Tracey Curtis-Taylor says May 11, 2016, is “branded into my memory for many reasons.”

The British aviator had spent much of the day flying over America’s Grand Canyon, Lake Powell and Monument Valley. It was “one of the most spectacular and breathtaking experiences of my life,” she says.

Then came a late-afternoon refueling stop at Winslow-Lindbergh Regional Airport in Arizona before continuing to Falcon Field in Phoenix. The Winslow airport’s altitude is 5,000 feet, and it was a warm day in the desert.

“Shortly after takeoff we experienced a partial power loss, some 300 rpm, which was enough to stop the Stearman climbing at a density altitude of just under 7,000 feet,” Curtis-Taylor recalls.

“There were power lines looming directly ahead, so there was no choice but to turn to the south and fly it into the ground,” she says.

Curtis-Taylor’s Stearman “dug into the deep soft sand and hurtled forward some 20 to 30 feet before a sage bush tore of the right-hand undercarriage leg and sent the aeroplane into a full 360-degree cartwheeling somersault.”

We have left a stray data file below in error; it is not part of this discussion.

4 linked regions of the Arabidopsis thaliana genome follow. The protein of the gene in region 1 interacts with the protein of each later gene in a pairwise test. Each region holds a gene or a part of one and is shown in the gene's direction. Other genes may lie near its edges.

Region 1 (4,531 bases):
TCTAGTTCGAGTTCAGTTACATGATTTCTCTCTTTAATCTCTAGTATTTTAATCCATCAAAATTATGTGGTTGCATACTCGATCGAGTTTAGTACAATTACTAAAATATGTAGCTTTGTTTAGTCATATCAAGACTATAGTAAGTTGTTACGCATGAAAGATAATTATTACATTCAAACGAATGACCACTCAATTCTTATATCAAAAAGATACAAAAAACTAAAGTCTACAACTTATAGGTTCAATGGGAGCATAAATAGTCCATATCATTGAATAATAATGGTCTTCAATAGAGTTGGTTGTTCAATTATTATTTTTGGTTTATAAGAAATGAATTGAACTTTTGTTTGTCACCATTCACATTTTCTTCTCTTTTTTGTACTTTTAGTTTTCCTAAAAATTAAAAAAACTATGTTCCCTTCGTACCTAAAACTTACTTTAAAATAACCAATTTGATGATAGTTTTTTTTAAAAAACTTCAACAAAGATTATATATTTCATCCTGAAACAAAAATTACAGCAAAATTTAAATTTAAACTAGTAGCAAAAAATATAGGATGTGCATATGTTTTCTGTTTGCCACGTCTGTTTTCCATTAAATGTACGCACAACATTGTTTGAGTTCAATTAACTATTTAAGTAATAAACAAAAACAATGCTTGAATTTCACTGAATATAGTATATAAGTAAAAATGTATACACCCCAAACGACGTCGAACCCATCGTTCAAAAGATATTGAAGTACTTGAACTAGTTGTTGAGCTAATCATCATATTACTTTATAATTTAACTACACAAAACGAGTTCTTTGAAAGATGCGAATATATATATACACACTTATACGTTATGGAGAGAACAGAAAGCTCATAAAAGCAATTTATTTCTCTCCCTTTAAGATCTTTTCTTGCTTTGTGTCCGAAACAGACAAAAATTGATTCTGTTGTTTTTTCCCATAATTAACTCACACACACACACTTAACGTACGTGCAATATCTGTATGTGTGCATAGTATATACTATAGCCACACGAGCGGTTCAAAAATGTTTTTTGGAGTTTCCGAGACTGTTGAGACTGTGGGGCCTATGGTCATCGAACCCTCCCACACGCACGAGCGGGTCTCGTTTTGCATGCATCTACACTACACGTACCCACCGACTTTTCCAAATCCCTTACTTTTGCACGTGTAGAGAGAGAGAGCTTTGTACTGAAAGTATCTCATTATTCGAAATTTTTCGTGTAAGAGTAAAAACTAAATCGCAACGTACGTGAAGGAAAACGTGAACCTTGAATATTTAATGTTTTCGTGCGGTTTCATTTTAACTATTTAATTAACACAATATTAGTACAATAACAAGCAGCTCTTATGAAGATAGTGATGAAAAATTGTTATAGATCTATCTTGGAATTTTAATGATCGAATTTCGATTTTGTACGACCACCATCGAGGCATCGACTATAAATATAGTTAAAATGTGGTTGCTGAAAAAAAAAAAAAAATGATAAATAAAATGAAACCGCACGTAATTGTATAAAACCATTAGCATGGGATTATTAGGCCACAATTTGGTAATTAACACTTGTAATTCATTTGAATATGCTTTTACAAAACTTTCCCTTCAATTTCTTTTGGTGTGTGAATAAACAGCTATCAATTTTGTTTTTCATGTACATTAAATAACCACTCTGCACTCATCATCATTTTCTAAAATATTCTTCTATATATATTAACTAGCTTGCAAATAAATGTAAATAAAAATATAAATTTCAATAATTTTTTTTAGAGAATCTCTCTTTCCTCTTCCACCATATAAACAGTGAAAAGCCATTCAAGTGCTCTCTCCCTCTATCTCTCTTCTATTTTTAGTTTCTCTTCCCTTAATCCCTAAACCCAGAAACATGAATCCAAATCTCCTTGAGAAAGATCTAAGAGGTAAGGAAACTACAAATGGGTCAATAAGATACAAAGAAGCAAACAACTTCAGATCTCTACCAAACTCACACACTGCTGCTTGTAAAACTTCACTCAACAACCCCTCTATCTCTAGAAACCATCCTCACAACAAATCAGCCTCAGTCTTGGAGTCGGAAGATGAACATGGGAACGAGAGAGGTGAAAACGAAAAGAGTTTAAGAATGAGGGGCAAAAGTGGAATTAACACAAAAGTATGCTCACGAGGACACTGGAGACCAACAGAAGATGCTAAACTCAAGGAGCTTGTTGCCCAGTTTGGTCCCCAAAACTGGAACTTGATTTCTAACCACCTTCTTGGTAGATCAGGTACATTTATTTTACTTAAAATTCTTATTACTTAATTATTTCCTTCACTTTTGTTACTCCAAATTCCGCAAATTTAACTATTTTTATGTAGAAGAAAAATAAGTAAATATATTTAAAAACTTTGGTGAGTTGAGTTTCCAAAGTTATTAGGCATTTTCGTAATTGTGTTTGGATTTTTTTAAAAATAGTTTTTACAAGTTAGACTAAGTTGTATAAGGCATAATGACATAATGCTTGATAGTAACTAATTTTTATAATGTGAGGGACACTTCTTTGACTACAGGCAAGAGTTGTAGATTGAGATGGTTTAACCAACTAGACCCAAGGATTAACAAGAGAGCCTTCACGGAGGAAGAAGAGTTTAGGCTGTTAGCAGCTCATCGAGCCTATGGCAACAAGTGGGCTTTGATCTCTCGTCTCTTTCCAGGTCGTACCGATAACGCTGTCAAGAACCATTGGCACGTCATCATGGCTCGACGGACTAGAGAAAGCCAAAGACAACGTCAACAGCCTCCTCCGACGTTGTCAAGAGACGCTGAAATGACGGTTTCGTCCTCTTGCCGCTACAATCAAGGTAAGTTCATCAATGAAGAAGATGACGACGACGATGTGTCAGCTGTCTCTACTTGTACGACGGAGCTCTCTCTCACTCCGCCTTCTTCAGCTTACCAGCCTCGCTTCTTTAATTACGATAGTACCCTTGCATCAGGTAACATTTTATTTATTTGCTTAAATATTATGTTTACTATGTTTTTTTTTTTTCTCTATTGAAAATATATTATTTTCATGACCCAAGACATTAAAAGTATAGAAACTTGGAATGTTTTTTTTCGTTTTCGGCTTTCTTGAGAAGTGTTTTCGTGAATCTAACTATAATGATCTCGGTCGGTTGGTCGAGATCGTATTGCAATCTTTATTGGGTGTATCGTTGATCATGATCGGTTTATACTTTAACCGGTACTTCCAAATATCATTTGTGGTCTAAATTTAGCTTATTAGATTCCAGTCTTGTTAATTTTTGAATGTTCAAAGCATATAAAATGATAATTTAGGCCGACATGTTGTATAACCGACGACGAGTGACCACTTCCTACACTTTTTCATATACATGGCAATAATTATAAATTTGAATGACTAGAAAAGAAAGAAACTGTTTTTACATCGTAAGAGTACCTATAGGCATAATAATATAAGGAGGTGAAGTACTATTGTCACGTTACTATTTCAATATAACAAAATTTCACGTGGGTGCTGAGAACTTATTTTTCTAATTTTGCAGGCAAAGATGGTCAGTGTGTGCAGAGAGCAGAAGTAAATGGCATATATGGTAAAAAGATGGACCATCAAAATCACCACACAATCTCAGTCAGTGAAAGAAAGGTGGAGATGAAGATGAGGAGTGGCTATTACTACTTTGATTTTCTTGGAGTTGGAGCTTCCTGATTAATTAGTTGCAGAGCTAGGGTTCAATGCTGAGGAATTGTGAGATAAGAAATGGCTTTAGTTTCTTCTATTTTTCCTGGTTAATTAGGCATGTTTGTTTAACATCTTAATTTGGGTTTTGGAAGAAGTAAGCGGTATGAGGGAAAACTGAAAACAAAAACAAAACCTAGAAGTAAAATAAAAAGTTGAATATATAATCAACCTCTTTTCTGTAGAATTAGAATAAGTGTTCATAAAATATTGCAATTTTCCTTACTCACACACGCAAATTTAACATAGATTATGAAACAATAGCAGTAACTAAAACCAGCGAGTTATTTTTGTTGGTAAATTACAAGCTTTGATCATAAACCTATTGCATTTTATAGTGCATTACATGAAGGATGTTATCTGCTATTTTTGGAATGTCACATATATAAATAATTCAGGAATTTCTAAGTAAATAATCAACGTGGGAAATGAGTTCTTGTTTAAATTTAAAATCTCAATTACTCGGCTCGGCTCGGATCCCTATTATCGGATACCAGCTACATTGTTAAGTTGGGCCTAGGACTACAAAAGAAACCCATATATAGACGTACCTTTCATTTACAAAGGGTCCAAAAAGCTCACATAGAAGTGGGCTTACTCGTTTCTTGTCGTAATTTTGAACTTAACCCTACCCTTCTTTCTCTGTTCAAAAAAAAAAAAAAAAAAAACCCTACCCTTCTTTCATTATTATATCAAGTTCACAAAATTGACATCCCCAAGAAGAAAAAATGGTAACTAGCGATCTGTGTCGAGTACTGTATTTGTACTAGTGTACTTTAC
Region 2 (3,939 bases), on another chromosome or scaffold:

It was a devastating end to a cross-continent flight to celebrate the 100th anniversary of The Boeing Co., one of Curtis-Taylor’s sponsors. After leaving Seattle, WA, on May 2, Curtis-Taylor flew along the west coast and had planned eventually to follow old air mail routes from near Wichita, KS, to Boston, MA.

“Amazingly neither myself nor Ewald Gritsch (her passenger that day) was hurt, but the damage to the Stearman was woeful,” Curtis-Taylor says. That experience underlines what Stearman pilots know: their rugged planes, built around a welded steel-frame core, are famous for protecting their occupants.

Gritsch, who owns 3G Classic Aviation in Hungary, restored Curtis-Taylor’s airplane before her 2013 flight from Cape Town, South Africa, to Great Britain. The wrecked craft was taken apart, put into a shipping container, and sent to Europe for a second rebuild.

“We flew it back to the UK for the Farnborough Air Show (in July), which was a big celebration of Boeing’s centenary,” Curtis-Taylor says.

“Next spring we will bring the Spirit of Artemis back to Winslow and continue the U.S. transcontinental from where we left off,” Curtis-Taylor says. “My Stearman will then have been around the world.”